Wednesday, September 9, 2015

Motobu on Naifanchi-Dachi

Watashi No KarateJutse by Motobu Chokoi

English translation by Patrick and Yuriko McCarthy

Page 89

Naihanchi Kata

You may probably already know that there is a kata called Naihanchi, which uses the Nachimonji-dachi (please refer to photo #3 of Naihanchi). There are those who believe the proper way to perform the stance is by twisting the toes inward and squeezing the feet together. Hence it is often taught this way. However, I believe this to be completely wrong. This way of performing the stance has been down through the Itosu lineage. However, disciplines of Matsumura and Sakuma senseijust naturally open their feet up into the eight-shape posture (hachimonji-dachi) without  application of power. I once questioned Matsumura and Sakuma about this point. Matsumura sensei responded by saying   “I think the practicality of Itosu’s method and someone using it could easily defeated.” I considered his comments and agreed with his theory. Using the hachimonji-dachi by twisting the toes inward and squeezing them together, as prescribed by Itosu, would be unstable. A person could be shoved to the ground even if lightly pushed from the rear with someone’s fingertips. I just don’t think this is the type on stance that functions very well when power is applied to it. Kata should be taught with the practical issues it represents. I don’t believe it is wise to teach a student to apply force to the movements if the application of the technique is impractical or misunderstood. This is why I disagree with twisting the toes inward and squeezing the feet together and felt it necessary to clarify my point.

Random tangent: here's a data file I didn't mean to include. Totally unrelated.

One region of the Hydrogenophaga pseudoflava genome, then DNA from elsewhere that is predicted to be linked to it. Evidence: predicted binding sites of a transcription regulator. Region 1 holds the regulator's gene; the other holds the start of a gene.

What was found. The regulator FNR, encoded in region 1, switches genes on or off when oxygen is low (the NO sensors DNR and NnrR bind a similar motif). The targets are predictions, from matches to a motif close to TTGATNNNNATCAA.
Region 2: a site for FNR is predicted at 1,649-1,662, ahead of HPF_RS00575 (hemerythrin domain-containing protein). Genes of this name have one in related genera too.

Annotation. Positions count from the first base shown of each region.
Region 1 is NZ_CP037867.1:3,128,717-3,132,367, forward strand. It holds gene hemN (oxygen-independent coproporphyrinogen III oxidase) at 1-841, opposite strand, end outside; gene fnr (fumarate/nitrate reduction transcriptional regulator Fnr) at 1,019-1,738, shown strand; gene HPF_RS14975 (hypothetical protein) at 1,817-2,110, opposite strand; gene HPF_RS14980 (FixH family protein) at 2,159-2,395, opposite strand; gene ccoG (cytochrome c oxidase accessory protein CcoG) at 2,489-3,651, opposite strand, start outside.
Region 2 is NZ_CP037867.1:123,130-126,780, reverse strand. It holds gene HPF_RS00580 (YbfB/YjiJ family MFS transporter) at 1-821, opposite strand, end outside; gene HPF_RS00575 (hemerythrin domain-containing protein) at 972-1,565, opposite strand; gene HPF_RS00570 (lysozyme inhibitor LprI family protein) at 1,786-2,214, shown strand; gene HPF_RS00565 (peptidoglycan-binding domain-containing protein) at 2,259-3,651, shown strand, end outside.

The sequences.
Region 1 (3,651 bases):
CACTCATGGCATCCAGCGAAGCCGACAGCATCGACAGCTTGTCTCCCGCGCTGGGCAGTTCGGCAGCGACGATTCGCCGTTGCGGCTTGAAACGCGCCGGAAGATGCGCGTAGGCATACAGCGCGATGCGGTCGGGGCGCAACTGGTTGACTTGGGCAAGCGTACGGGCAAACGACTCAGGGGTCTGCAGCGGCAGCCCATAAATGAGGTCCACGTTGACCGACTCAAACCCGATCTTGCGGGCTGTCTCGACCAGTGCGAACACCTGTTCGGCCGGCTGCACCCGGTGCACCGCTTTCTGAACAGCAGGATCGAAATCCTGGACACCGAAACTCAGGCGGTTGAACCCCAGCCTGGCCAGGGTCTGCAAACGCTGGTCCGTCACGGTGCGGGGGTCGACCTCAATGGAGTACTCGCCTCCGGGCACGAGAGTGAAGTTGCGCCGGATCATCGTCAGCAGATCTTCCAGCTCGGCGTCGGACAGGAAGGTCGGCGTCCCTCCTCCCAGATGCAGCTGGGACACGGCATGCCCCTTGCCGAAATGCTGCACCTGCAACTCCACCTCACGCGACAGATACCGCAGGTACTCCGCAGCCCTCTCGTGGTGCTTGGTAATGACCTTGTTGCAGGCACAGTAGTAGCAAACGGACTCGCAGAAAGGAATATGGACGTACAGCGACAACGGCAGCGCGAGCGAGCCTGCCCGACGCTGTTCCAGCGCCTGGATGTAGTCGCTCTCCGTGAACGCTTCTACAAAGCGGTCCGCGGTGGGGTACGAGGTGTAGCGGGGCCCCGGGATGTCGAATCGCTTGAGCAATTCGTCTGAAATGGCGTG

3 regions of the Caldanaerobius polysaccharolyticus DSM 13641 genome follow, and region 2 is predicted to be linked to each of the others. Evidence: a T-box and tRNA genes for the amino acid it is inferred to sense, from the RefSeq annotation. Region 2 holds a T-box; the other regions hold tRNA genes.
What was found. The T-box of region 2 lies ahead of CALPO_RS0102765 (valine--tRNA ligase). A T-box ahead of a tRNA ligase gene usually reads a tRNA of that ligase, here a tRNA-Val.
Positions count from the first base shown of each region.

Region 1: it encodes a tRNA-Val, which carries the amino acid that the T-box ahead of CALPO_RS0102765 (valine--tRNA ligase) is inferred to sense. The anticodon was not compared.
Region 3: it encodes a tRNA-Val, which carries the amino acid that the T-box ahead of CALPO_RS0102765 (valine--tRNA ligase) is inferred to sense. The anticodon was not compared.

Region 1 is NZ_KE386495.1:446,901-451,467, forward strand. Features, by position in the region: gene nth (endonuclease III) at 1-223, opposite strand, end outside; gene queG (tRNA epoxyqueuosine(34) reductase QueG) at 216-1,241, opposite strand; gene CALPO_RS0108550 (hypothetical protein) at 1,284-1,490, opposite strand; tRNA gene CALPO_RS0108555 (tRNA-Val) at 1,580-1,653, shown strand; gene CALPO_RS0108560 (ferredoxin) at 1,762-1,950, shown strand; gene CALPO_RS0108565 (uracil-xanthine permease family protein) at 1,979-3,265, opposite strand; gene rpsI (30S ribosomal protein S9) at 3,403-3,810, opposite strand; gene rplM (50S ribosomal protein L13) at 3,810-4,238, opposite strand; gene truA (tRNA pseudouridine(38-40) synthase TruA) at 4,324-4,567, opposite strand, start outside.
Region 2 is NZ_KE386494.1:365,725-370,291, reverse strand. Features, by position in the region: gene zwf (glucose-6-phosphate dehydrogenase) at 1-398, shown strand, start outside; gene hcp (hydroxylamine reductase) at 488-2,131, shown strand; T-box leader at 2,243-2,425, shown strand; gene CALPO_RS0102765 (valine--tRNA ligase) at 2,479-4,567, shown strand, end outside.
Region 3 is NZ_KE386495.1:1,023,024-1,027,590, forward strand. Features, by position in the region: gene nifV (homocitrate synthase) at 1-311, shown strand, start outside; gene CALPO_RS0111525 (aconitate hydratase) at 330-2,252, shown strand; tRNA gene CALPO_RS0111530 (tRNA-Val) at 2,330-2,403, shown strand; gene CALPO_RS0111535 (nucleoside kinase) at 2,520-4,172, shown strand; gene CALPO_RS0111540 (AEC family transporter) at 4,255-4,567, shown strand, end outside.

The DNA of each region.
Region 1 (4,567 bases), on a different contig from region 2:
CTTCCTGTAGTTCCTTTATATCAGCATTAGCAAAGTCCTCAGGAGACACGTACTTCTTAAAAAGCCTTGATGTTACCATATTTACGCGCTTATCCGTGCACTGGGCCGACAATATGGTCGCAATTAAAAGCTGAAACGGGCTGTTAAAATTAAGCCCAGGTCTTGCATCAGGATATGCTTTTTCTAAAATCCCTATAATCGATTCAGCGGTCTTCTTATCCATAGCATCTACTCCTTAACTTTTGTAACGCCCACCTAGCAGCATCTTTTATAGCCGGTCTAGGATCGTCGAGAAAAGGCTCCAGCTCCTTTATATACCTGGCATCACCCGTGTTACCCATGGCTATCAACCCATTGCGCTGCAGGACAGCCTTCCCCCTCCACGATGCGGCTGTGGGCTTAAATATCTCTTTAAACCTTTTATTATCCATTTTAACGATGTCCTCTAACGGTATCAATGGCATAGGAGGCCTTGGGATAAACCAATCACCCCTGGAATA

Motobu then proceeds to discuss his Naifanchi kata.


Frankly this is quite interesting.  First to indict the Itosu lineage, which in Japan at that time was the karate of Funakoshi and Mabuni. The photos of Funakoshi performing Tekki- Shodan (his renames Nihanchi Kata) are almost identical to those of Motobu.  Assuming this had something to do with the rivalry with Funakoshi.


Thus I am not sure why he would take space in a book about his karate to criticize others practices.


But small points make large differences.


As I as shown Naihanchi dachi the toes are turned inward. I have seen others who are parallel footed when doing the kata.  In my opinion it does not make a great deal of difference. I can see a logic behind each practice. If it puts some attacker on the ground. Fine.


Now what does this mean for Tatsuo Shimabuku.  Not sure. This was written in 1932 or 34, perhaps Motobu changed his thinking. Perhaps this represents Shimabuku Sensei’s own evolution in karate thinking.


Just another of our mysteries.
Funakoshi Ginchin

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